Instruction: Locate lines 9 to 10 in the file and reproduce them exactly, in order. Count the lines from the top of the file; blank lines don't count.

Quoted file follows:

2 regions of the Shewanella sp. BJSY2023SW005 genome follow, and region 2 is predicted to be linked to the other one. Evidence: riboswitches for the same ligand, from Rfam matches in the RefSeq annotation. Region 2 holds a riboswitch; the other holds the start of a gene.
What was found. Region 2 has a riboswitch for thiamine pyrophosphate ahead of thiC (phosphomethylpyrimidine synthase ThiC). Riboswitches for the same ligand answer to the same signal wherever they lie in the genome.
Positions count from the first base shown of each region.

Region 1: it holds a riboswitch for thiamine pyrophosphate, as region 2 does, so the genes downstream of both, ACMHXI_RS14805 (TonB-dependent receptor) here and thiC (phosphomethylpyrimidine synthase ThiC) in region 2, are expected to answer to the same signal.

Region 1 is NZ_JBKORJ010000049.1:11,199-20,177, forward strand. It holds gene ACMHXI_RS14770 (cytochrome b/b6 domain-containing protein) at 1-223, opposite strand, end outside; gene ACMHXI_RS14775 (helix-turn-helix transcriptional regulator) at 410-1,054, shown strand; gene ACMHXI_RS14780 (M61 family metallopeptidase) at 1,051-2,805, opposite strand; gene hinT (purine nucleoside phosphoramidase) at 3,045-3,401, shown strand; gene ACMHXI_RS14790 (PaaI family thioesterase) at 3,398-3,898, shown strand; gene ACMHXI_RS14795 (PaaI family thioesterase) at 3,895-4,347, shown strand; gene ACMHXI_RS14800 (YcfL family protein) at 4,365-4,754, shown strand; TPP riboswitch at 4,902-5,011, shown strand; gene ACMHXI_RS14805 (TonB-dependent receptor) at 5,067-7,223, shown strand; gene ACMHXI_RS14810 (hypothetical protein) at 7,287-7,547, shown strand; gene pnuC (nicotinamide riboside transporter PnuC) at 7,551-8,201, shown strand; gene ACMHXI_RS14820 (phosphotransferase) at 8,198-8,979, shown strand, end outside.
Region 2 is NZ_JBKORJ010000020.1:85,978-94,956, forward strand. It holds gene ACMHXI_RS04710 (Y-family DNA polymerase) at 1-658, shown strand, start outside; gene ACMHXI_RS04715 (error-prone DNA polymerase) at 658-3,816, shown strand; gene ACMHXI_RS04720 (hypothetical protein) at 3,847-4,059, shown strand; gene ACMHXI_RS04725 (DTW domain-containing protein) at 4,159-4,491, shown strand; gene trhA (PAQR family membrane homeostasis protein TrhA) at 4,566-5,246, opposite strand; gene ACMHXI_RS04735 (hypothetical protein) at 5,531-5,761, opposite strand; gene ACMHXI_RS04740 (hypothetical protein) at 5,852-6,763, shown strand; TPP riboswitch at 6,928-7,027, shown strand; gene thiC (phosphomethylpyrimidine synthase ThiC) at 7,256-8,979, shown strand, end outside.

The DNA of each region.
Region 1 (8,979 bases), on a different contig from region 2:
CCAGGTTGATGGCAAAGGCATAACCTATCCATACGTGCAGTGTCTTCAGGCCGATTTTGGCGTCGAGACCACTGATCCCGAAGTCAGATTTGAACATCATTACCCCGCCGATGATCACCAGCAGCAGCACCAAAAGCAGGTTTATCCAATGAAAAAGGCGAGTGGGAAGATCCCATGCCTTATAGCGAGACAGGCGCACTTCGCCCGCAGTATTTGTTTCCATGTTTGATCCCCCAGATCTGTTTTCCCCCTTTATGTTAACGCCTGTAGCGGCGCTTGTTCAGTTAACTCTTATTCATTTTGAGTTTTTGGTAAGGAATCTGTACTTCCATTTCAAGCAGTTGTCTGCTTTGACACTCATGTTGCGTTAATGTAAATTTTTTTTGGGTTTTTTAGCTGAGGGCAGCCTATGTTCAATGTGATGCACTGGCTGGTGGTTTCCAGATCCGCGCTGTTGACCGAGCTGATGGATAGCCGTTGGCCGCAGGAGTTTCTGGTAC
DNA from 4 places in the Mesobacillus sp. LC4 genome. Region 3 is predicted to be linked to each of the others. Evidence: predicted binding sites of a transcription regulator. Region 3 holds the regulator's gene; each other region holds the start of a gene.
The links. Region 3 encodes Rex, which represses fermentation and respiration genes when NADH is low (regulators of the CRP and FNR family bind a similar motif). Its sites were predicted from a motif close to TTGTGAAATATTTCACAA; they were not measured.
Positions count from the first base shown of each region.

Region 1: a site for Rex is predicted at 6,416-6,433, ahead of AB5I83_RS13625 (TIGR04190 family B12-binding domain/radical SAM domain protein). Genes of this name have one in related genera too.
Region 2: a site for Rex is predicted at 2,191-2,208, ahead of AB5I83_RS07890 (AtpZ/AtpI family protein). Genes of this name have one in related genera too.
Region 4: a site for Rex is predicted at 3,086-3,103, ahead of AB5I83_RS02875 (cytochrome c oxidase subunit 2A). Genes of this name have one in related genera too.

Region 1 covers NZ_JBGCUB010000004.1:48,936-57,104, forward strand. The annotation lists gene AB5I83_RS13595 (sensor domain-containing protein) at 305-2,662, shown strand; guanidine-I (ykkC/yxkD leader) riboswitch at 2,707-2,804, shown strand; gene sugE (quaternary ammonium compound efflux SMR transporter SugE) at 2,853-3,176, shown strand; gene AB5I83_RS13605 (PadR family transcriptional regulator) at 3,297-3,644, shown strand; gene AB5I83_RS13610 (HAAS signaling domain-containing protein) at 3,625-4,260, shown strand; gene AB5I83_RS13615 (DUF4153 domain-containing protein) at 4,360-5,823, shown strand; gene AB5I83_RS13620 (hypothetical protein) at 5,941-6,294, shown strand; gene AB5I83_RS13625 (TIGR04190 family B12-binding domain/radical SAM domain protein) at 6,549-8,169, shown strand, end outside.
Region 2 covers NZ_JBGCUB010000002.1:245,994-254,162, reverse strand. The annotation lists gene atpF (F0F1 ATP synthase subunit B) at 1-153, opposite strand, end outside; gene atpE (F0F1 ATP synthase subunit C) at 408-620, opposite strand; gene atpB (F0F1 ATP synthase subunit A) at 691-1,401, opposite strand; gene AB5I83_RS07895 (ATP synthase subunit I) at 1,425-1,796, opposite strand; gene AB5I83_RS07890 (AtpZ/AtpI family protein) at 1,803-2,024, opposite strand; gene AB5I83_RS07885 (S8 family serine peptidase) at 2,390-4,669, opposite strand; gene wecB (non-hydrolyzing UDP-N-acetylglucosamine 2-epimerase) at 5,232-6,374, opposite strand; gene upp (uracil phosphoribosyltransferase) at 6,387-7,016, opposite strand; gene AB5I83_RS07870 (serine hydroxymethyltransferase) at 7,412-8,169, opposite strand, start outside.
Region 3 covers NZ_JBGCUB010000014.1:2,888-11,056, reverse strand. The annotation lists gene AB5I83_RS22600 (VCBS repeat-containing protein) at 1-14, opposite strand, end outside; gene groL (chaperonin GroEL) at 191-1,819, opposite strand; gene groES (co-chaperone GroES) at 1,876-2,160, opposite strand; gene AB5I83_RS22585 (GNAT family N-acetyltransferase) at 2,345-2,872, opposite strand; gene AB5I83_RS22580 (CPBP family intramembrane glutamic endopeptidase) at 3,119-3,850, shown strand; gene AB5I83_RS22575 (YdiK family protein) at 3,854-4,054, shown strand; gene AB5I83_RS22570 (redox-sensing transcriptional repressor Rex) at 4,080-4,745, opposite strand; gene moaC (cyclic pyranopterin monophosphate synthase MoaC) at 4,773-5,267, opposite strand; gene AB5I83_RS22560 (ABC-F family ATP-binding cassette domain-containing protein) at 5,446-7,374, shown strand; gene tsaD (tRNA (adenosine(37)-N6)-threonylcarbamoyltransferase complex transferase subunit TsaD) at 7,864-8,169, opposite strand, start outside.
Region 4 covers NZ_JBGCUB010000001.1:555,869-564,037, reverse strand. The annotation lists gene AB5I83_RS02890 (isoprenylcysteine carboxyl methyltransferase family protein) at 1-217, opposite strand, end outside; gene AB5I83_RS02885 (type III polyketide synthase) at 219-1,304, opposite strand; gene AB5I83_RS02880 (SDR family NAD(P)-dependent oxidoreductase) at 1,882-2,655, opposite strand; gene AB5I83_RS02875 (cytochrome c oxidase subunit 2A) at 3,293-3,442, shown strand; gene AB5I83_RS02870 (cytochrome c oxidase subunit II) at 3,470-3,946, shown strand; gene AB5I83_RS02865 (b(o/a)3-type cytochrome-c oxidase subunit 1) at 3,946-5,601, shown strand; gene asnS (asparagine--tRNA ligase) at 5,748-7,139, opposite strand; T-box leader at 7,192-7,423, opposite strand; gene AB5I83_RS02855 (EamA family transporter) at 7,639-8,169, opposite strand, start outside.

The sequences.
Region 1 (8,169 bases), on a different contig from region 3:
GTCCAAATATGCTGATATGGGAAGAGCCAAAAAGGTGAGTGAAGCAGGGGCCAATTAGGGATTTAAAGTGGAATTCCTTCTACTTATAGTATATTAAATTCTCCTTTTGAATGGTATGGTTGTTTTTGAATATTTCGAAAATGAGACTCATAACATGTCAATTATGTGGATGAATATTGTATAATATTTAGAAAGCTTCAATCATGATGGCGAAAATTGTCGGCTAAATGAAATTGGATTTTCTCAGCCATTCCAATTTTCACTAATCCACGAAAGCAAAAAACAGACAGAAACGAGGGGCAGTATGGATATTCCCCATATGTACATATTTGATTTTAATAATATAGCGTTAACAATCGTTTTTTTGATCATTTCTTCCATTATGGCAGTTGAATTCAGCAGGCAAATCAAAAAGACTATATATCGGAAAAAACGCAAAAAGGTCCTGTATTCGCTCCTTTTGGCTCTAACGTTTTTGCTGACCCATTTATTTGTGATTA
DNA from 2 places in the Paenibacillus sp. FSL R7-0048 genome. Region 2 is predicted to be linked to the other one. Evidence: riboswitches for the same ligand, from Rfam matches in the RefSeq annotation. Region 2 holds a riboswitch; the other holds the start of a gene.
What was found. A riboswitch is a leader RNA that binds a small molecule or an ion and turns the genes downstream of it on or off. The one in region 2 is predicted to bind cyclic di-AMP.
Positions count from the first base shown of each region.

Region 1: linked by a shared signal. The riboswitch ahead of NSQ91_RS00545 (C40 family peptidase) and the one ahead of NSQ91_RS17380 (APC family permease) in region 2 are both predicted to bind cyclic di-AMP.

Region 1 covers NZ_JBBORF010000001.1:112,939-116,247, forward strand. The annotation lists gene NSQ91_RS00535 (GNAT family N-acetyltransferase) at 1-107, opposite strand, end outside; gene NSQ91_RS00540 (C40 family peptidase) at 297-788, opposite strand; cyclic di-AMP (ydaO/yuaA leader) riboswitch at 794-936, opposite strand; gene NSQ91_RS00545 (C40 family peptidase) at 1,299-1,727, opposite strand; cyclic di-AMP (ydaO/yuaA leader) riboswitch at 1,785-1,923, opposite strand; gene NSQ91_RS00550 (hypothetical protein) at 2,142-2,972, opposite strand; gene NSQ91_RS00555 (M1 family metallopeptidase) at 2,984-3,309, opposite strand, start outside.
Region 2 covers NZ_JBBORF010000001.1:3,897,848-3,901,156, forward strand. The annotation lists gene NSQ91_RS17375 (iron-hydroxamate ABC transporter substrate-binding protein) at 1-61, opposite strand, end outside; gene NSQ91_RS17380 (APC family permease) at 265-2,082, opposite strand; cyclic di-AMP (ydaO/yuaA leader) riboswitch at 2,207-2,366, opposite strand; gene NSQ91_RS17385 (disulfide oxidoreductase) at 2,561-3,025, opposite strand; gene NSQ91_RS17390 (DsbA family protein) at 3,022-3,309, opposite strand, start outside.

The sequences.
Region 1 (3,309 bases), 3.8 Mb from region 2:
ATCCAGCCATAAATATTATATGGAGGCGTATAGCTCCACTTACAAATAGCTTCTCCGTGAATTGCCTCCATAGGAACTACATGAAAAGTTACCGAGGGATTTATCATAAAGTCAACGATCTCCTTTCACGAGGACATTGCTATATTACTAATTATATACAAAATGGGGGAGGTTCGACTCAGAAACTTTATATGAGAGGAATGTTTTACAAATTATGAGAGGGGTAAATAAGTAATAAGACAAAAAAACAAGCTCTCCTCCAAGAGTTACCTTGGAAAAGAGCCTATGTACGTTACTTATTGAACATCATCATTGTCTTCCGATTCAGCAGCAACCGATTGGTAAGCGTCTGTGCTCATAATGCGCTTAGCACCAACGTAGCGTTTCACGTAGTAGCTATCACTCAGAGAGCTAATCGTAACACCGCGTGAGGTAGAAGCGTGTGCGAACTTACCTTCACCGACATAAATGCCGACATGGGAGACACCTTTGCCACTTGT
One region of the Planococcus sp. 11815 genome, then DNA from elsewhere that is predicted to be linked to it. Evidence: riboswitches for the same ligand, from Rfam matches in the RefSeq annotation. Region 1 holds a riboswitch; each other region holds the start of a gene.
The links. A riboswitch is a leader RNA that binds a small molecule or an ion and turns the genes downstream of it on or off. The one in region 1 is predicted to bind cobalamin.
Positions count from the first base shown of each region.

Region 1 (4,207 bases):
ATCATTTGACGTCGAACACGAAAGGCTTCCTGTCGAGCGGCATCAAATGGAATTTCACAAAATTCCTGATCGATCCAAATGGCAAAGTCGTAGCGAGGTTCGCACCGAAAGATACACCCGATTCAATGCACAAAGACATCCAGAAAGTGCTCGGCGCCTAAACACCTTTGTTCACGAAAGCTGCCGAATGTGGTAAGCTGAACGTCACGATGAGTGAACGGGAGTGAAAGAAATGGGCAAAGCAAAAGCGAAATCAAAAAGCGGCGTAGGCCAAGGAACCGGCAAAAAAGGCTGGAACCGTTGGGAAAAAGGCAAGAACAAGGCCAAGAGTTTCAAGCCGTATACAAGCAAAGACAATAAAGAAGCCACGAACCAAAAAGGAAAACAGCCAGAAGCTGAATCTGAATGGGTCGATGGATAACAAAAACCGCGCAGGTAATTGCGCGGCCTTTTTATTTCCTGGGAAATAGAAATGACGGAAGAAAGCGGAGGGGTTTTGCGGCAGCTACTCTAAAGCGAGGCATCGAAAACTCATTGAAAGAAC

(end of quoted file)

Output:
CCAGGTTGATGGCAAAGGCATAACCTATCCATACGTGCAGTGTCTTCAGGCCGATTTTGGCGTCGAGACCACTGATCCCGAAGTCAGATTTGAACATCATTACCCCGCCGATGATCACCAGCAGCAGCACCAAAAGCAGGTTTATCCAATGAAAAAGGCGAGTGGGAAGATCCCATGCCTTATAGCGAGACAGGCGCACTTCGCCCGCAGTATTTGTTTCCATGTTTGATCCCCCAGATCTGTTTTCCCCCTTTATGTTAACGCCTGTAGCGGCGCTTGTTCAGTTAACTCTTATTCATTTTGAGTTTTTGGTAAGGAATCTGTACTTCCATTTCAAGCAGTTGTCTGCTTTGACACTCATGTTGCGTTAATGTAAATTTTTTTTGGGTTTTTTAGCTGAGGGCAGCCTATGTTCAATGTGATGCACTGGCTGGTGGTTTCCAGATCCGCGCTGTTGACCGAGCTGATGGATAGCCGTTGGCCGCAGGAGTTTCTGGTAC
DNA from 4 places in the Mesobacillus sp. LC4 genome. Region 3 is predicted to be linked to each of the others. Evidence: predicted binding sites of a transcription regulator. Region 3 holds the regulator's gene; each other region holds the start of a gene.